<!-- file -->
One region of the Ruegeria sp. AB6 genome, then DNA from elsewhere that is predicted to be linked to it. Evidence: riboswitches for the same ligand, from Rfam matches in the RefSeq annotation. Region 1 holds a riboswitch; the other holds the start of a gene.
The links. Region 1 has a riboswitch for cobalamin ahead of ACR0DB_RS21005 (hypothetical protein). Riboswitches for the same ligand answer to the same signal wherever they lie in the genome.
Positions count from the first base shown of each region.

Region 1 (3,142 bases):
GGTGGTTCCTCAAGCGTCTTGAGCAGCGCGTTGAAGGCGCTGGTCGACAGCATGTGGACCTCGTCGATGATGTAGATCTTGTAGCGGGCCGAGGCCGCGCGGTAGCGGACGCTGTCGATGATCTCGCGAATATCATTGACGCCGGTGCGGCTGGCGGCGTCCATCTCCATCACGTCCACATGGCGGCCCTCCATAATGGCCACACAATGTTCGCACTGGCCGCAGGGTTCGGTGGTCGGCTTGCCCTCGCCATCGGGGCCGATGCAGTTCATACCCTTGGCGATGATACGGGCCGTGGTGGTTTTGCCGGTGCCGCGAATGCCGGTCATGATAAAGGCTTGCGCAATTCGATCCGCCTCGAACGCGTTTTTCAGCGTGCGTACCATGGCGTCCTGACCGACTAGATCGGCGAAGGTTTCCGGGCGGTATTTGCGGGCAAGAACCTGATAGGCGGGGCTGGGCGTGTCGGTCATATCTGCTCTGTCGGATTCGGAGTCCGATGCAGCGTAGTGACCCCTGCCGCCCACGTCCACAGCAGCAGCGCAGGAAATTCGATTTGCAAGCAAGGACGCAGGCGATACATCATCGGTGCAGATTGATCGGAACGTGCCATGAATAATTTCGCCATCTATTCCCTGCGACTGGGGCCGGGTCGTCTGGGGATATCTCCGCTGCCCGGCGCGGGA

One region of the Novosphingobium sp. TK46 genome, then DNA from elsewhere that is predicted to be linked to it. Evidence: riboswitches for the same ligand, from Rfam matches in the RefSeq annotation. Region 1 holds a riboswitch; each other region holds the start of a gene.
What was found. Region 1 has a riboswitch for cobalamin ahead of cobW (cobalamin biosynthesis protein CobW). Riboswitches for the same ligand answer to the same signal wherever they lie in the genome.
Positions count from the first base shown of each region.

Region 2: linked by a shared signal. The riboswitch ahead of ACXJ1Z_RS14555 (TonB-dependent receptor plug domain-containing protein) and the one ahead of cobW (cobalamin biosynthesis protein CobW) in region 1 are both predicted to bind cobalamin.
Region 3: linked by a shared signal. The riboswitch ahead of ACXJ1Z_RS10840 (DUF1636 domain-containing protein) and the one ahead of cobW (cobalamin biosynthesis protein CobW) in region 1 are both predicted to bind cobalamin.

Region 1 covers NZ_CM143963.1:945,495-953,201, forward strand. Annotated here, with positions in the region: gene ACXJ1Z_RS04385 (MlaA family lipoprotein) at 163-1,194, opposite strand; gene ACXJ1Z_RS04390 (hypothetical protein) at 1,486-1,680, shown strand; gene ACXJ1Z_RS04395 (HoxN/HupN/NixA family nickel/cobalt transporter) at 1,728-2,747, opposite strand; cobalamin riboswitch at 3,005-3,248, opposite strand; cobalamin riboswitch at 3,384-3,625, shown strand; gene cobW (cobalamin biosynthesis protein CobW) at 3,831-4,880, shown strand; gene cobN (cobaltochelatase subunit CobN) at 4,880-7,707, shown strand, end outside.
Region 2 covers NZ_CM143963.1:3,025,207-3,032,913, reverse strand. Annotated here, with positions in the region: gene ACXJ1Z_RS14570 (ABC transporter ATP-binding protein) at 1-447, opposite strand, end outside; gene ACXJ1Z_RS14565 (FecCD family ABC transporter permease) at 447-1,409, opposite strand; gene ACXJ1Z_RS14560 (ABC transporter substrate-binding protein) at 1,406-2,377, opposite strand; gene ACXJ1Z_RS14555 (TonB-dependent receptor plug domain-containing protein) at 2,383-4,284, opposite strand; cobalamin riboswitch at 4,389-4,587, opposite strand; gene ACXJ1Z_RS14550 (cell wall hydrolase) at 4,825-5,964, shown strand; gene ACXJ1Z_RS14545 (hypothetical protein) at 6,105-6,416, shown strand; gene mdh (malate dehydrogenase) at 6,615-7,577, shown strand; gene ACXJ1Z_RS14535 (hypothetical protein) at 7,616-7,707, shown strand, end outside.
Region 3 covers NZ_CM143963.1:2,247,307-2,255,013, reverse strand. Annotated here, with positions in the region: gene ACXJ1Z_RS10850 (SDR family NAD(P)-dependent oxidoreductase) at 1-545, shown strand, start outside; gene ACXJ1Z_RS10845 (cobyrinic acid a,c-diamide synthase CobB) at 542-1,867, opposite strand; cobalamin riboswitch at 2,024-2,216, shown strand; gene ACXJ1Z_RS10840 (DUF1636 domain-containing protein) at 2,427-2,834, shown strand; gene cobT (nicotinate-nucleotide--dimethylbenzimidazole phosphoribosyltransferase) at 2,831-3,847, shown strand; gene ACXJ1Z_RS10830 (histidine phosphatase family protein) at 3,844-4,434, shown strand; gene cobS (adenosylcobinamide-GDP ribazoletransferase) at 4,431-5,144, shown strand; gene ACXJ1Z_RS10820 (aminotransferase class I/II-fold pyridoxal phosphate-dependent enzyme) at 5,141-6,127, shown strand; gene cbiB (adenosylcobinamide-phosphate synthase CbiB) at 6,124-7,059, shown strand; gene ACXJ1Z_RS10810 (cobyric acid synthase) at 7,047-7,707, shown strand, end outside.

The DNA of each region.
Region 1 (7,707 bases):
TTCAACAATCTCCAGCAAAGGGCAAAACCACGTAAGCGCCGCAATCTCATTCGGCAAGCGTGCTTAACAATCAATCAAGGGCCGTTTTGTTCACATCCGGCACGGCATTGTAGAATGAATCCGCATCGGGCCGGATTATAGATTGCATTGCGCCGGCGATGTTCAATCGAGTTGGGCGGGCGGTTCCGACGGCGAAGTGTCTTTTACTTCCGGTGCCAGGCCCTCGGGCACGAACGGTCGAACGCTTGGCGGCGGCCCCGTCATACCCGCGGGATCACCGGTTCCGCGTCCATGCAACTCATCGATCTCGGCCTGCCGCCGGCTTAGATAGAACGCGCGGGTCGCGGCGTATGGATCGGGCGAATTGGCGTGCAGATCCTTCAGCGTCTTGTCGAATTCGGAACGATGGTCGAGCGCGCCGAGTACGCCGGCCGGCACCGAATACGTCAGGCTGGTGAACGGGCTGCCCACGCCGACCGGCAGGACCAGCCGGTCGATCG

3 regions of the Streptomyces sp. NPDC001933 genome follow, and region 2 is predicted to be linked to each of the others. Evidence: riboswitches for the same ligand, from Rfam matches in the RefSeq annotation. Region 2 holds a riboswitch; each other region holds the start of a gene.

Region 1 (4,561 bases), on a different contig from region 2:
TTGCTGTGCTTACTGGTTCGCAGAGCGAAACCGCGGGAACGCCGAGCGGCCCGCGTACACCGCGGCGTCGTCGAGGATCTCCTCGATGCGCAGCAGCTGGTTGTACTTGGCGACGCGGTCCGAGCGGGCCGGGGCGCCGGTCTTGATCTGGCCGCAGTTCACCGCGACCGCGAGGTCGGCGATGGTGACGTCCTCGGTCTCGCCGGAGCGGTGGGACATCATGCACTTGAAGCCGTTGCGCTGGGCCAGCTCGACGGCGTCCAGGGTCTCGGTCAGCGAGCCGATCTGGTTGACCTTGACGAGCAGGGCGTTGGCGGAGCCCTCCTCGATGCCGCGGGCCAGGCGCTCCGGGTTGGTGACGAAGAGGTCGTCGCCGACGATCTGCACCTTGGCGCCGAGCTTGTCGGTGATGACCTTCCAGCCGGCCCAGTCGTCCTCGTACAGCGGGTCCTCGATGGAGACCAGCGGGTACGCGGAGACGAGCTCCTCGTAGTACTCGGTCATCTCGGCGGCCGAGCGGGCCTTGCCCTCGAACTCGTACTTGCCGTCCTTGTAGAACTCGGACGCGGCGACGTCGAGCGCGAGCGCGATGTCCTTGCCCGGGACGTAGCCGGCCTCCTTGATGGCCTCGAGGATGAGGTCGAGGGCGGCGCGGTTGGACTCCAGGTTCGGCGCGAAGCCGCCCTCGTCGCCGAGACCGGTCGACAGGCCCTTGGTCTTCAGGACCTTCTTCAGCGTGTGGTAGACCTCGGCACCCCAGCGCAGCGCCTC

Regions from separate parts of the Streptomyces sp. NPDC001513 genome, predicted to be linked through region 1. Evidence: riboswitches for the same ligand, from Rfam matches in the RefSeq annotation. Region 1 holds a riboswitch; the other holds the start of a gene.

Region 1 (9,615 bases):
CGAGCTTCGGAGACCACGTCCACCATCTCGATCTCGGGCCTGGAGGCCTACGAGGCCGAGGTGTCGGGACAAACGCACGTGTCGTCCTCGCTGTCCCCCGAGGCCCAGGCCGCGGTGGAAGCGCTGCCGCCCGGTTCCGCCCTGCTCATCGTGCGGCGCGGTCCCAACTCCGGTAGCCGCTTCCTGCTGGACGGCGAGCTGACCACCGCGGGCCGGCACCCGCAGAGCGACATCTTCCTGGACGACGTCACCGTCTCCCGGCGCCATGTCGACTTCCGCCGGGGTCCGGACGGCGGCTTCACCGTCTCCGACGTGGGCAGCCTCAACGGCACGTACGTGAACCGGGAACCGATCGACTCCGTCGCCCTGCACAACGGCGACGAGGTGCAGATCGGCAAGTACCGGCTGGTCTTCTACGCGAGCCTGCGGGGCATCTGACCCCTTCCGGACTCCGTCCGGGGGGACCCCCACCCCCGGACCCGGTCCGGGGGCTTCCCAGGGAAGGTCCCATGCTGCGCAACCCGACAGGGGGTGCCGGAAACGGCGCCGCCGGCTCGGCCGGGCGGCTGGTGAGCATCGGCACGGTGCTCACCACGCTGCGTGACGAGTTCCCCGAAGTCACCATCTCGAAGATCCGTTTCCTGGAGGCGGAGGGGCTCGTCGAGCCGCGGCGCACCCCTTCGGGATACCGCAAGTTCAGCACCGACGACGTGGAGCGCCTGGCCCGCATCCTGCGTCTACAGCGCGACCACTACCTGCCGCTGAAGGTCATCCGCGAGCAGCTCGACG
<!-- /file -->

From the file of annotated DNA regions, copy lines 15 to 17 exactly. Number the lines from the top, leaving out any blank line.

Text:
Region 1 (7,707 bases):
TTCAACAATCTCCAGCAAAGGGCAAAACCACGTAAGCGCCGCAATCTCATTCGGCAAGCGTGCTTAACAATCAATCAAGGGCCGTTTTGTTCACATCCGGCACGGCATTGTAGAATGAATCCGCATCGGGCCGGATTATAGATTGCATTGCGCCGGCGATGTTCAATCGAGTTGGGCGGGCGGTTCCGACGGCGAAGTGTCTTTTACTTCCGGTGCCAGGCCCTCGGGCACGAACGGTCGAACGCTTGGCGGCGGCCCCGTCATACCCGCGGGATCACCGGTTCCGCGTCCATGCAACTCATCGATCTCGGCCTGCCGCCGGCTTAGATAGAACGCGCGGGTCGCGGCGTATGGATCGGGCGAATTGGCGTGCAGATCCTTCAGCGTCTTGTCGAATTCGGAACGATGGTCGAGCGCGCCGAGTACGCCGGCCGGCACCGAATACGTCAGGCTGGTGAACGGGCTGCCCACGCCGACCGGCAGGACCAGCCGGTCGATCG

3 regions of the Streptomyces sp. NPDC001933 genome follow, and region 2 is predicted to be linked to each of the others. Evidence: riboswitches for the same ligand, from Rfam matches in the RefSeq annotation. Region 2 holds a riboswitch; each other region holds the start of a gene.